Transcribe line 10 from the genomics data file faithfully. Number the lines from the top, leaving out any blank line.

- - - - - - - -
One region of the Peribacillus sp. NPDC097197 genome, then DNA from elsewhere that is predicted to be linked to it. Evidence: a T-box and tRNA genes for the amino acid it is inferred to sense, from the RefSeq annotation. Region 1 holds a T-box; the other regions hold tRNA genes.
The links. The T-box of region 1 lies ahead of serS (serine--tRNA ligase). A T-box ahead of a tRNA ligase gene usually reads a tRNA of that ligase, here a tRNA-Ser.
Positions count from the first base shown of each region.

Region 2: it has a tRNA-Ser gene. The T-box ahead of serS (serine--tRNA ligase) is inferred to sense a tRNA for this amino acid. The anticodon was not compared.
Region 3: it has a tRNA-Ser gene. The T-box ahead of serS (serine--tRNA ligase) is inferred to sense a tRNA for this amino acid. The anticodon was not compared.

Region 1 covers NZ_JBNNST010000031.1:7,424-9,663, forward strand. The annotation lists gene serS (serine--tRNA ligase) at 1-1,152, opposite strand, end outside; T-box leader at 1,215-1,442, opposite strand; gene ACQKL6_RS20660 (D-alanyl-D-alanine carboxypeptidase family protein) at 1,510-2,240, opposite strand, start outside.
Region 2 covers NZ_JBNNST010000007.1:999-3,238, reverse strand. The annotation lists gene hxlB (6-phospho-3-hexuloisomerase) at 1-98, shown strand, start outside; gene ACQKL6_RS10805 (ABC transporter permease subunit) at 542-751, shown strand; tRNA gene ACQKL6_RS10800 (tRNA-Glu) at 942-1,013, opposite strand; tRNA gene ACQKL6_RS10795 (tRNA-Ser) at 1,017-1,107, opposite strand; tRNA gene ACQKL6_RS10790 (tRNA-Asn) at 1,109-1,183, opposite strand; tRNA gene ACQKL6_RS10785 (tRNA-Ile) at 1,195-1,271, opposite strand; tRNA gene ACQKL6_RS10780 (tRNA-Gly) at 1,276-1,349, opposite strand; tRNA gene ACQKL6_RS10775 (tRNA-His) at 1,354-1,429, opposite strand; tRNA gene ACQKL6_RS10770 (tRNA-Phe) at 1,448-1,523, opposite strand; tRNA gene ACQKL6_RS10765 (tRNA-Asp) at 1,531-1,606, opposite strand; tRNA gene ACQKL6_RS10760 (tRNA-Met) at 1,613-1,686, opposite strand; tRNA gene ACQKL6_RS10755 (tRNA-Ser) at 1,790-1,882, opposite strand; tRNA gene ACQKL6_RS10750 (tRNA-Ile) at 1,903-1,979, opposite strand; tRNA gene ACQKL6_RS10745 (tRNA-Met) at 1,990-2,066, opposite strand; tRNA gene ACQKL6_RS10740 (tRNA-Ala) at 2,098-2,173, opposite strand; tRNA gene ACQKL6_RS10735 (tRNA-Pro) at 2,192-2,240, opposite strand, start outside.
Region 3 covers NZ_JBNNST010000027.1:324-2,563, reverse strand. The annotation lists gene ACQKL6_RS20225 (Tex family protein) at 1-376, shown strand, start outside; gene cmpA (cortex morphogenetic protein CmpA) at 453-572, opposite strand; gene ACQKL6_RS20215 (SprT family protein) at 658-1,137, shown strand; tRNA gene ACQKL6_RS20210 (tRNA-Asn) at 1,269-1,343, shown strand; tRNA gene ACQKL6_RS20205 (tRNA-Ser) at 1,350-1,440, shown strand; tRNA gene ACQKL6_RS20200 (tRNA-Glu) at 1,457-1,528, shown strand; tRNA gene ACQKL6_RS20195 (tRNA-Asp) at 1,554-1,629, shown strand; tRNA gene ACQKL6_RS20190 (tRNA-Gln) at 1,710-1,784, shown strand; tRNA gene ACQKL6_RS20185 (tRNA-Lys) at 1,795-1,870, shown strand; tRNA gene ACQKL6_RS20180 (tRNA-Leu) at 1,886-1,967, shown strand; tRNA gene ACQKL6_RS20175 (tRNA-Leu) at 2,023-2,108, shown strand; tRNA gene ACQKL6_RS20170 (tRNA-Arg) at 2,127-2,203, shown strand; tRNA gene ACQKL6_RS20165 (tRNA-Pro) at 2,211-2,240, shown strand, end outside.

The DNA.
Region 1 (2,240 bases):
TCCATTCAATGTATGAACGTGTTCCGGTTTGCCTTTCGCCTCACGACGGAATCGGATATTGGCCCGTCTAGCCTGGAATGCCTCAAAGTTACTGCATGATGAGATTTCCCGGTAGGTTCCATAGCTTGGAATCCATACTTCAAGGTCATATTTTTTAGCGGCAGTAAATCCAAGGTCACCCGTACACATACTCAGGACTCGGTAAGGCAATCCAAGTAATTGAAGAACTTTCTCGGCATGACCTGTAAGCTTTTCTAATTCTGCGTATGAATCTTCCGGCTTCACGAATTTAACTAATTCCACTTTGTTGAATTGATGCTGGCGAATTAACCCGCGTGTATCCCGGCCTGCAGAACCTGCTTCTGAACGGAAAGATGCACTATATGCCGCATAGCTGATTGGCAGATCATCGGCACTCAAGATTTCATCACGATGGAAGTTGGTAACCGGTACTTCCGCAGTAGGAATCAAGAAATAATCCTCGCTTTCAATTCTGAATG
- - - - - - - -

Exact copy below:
Region 1 (2,240 bases):